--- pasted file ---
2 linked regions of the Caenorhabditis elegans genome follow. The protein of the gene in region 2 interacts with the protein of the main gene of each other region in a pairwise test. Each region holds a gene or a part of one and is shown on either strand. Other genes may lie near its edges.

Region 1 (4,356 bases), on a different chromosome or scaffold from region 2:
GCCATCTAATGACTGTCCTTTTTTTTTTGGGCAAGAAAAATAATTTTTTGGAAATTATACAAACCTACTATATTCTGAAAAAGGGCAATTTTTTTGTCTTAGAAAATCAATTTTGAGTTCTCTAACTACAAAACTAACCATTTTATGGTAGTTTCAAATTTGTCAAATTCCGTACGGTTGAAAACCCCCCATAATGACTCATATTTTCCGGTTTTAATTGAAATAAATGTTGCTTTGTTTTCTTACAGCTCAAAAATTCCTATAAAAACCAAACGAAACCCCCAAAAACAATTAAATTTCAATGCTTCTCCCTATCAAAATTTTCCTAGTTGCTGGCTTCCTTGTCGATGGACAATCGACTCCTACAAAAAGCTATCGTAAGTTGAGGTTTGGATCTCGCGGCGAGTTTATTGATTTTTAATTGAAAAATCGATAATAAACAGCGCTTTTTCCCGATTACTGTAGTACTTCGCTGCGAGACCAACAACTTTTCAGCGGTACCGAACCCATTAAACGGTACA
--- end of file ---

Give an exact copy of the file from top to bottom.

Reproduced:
2 linked regions of the Caenorhabditis elegans genome follow. The protein of the gene in region 2 interacts with the protein of the main gene of each other region in a pairwise test. Each region holds a gene or a part of one and is shown on either strand. Other genes may lie near its edges.

Region 1 (4,356 bases), on a different chromosome or scaffold from region 2:
GCCATCTAATGACTGTCCTTTTTTTTTTGGGCAAGAAAAATAATTTTTTGGAAATTATACAAACCTACTATATTCTGAAAAAGGGCAATTTTTTTGTCTTAGAAAATCAATTTTGAGTTCTCTAACTACAAAACTAACCATTTTATGGTAGTTTCAAATTTGTCAAATTCCGTACGGTTGAAAACCCCCCATAATGACTCATATTTTCCGGTTTTAATTGAAATAAATGTTGCTTTGTTTTCTTACAGCTCAAAAATTCCTATAAAAACCAAACGAAACCCCCAAAAACAATTAAATTTCAATGCTTCTCCCTATCAAAATTTTCCTAGTTGCTGGCTTCCTTGTCGATGGACAATCGACTCCTACAAAAAGCTATCGTAAGTTGAGGTTTGGATCTCGCGGCGAGTTTATTGATTTTTAATTGAAAAATCGATAATAAACAGCGCTTTTTCCCGATTACTGTAGTACTTCGCTGCGAGACCAACAACTTTTCAGCGGTACCGAACCCATTAAACGGTACA